The dynamics of institutional oppression and the dynamics of intimate relationship violence parallel each other. It’s frequently the case that, when you’re in an abusive relationship with someone who is “protecting” you, the Big Bad they claim to be protecting you from – while certainly a real threat – probably a) isn’t actually as Big and Bad the abuser claims and b) is less likely to have a dramatically detrimental impact on your life than being stuck in an abusive relationship does.
I’m not condoning victim-blaming here. I’m just pointing out the parallel. As I hear more experiences from people who are or have been actively involved in the BDSM scene, I come to believe more and more that the BDSM scene qua institution tells people that nobody else will ever want them. That they won’t be okay on the outside. That without the conceptual construct of “BDSM” and its attendant community to protect them, they don’t have a chance of finding love and fulfillment.
But I’m living proof that that’s bullshit.
Look at the world we live in. BDSM does not have a monopoly on eroticized violence or quantum consent. Nor does it have a monopoly on navigating those complex waters in thoughtful, conscious, “risk-aware”, empowering, liberatory ways. Despite its claims that something about the way I fuck means “we belong together”, I’ve spent most of my erotically conscious life dodging, ignoring, or actively avoiding the BDSM scene’s ongoing efforts to encroach upon my sociosexual space – while, at the same time, sometimes burning with jealousy for people who seemed to find themselves at home in it. I’ve sometimes done this consciously and sometimes unconsciously, sometimes successfully and sometimes unsuccessfully. I’ve had to do a lot of reinventing of wheels and figuring shit out on my own. I’ve had to ask myself a lot of questions. Sometimes, I’ve felt guilt or confusion about WHY I’m so averse to BDSM qua “community”. Maybe they’re right. Maybe that is where I belong. Maybe I’m just scared. Maybe I’m just being a snob. Maybe there’s something wrong with me for not wanting that. Maybe I do want it but I just can’t hack it. Maybe I’m not good enough.
And yes, I continue to have a pretty complicated relationship to sex and intimacy. (Who the fuck doesn’t?) And yeah, I struggle with that, with fear and guilt and shame about it, with how to even begin to talk to the people I’m intimate with about what I need, don’t want, and fear, and with the repercussions that failed attempts at those conversations have on my relationships and the people I’m in them with.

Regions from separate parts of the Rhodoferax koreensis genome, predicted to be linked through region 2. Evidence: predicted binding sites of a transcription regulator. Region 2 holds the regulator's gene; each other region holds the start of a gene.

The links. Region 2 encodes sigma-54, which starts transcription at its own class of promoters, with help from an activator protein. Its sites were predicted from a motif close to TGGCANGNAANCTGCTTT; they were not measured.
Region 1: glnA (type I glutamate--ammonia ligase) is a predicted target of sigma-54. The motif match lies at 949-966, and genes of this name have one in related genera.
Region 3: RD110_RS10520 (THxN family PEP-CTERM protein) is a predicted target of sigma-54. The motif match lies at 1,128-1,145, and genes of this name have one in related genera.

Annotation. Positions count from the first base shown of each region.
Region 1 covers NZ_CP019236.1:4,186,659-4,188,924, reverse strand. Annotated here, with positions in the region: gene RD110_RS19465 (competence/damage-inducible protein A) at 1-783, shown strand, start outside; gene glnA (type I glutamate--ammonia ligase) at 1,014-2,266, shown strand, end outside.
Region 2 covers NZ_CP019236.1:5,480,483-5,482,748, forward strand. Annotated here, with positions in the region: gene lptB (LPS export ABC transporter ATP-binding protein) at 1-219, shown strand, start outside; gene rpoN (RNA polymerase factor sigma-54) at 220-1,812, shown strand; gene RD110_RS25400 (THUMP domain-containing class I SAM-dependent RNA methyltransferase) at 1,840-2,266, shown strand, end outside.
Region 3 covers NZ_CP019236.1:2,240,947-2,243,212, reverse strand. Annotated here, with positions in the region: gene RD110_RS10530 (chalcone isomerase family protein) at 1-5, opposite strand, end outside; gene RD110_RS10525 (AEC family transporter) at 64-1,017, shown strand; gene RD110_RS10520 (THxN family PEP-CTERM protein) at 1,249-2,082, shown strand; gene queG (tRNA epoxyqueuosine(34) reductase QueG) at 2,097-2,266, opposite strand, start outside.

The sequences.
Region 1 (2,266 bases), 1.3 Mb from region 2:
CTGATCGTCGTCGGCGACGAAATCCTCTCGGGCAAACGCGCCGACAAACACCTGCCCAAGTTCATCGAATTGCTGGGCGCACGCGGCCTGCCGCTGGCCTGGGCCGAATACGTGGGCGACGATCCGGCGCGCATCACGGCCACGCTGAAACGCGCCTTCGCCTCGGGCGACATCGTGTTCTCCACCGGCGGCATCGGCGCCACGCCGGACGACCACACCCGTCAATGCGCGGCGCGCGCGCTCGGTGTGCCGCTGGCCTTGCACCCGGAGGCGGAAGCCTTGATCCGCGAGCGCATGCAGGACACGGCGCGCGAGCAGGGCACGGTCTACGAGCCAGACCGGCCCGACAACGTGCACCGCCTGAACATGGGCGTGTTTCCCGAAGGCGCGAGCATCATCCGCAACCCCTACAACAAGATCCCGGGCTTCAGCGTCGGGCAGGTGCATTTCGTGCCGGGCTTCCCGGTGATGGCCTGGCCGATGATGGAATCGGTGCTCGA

But I’m okay.
I don’t have as many orgasms as I otherwise might. And that does matter. But I’m not alone, abandoned and unloved, shivering in the cold and being spit on by pervert-hating passers-by. Sometimes, I’m even happy. Sometimes, especially since meeting D, sex feels like an amazing boundless scribble-pad playground where we can explore together – and hold each other and kiss it better when we fall and hurt ourselves. And I’ll tell you a secret: Until about a month ago, I had never had an orgasm in my life that was caused by another person. I’d had them through masturbation, but never from a partner. Now, I’ve had one. It’s only one. But it matters.
I also feel more and more empowered to keep trying to deconstruct, queer, experiment with and re-design intimacy through trial and error to find ways that work for me. In the long-run, I feel like that’s worth the sacrifice of not being able to strap on an ill-fitting identity and get pre-packaged answers from BDSM culture. In fact, I’m not sure that’s a sacrifice at all. Even though, in the short run, that means fewer orgasms, more dissociation, panic attacks in bed, and long stretches when I wonder if I’ll ever really understand what ‘good’ feels like.
Some people may read this and say, “But my BDSM is just like that! Exploratory and unique and all that stuff. It’s not like I’m running some kind of script or something!” And, y’know, that might be true for you. But it makes me think of a conversation I had with one of my partners, someone I’ve been with since I was 15, when I told him I needed to stop having sex with boys for a while because my susceptibility to just falling into the “Straight Sex” script and then running it ’til I wanted to peel my skin off was fucking my shit up – and I didn’t know how to break the habit without detoxing for a while.